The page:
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Photos by Marco Torres
Stone River Boys
Houston International Festival
Downtown Houston
April 22, 2012

With a slight north breeze keeping festival-goers from broiling under a cloudless sky, Sunday's iFest turned into a perfect laid-back Houston day of rest and entertainment excess. It didn't hurt that the music lineup was both diverse and stellar, that there were virtually no lines and that things ran with an almost informal efficiency that is so typical of the Bayou City.

We started the day with Austin's Stone River Boys and the hundred or so souls mostly scrunched under the big live oak tree which offered the only shade -- shade and sunscreen being in high demand.


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Etta James: A Closer Look Into One Of The Greatest Voices Ever Heard

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Etta James, almost universally praised as one of the finest voices of our era, has passed away at 73. Ironically, Ms. James had been discovered and recorded by rhythm and blues pioneer Johnny Otis, who passed away only two days ago. Ms. James, was inducted into the Rock and Roll Hall of Fame in 1993, and has been honored numerous times by the Grammys and other halls of fame.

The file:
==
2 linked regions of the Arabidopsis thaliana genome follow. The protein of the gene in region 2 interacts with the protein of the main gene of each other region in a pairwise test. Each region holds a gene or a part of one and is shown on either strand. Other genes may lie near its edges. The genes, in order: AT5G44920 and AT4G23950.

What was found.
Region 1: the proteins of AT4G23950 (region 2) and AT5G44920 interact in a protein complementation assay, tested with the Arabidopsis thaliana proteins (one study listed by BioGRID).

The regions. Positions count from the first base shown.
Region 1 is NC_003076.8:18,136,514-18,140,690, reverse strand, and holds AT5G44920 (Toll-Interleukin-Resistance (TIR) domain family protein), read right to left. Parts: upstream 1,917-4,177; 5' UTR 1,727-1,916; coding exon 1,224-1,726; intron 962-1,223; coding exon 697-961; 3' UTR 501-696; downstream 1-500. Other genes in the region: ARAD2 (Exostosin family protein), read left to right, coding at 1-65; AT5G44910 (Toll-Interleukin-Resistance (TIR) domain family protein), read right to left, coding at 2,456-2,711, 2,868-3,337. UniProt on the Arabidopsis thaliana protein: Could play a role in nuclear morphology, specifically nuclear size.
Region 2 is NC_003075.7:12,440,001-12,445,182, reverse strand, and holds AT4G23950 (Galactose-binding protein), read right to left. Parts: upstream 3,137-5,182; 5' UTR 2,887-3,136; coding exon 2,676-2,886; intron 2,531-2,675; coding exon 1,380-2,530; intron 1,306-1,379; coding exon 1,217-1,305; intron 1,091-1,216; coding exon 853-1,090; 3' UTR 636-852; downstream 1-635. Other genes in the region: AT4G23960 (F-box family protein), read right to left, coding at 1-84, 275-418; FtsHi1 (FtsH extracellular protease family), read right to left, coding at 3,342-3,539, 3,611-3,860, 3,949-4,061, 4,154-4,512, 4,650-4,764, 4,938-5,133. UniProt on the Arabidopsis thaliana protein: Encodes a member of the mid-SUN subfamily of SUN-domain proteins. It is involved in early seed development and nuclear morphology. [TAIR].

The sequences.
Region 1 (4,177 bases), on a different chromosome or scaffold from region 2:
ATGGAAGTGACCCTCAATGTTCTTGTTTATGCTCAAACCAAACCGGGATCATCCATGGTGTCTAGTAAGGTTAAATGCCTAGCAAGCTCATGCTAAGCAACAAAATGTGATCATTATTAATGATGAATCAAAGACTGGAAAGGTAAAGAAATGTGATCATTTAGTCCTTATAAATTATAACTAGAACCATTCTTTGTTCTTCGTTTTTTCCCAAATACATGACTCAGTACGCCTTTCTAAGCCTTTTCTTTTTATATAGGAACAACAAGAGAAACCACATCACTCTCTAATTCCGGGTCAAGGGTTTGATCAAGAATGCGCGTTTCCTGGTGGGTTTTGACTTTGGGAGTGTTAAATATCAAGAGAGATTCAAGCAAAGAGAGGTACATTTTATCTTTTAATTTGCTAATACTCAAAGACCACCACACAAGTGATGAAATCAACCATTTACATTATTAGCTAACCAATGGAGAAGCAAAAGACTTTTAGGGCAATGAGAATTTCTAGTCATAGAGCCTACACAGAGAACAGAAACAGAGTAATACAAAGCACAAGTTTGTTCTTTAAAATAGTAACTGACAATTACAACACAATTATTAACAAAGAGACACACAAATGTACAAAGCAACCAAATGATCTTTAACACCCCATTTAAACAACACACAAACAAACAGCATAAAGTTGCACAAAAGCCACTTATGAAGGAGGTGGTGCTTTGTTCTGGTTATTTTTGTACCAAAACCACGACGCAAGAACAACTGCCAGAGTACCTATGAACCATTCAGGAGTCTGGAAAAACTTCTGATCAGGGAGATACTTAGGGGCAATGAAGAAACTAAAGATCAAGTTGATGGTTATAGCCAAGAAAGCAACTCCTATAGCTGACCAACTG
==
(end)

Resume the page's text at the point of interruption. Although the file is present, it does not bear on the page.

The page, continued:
James grew up singing in church, where she formed her first all-girl doo-wop group. Otis signed her to record the "answer song" to a hit he had produced for Hank Ballard, "Work With Me, Annie." Otis changed the group's name to The Peaches and recorded James singing "Dance With Me, Henry." The song quickly raced to No. 1 on the Rhythm and Blues chart and was instrumental in securing the group an opening slot on a tour with Little Richard.

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This Just In: Tonight's Eagles Concert Postponed to October

Categories: Take Five

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According to the Toyota Center's Web site, tonight's scheduled second Houston date of the Eagles' Long Road Out of Eden tour has been postponed until Thursday, October 2. Tickets for tonight's show will be honored on the new date. Call 1-866-4-HOU-TIX for more information. - Chris Gray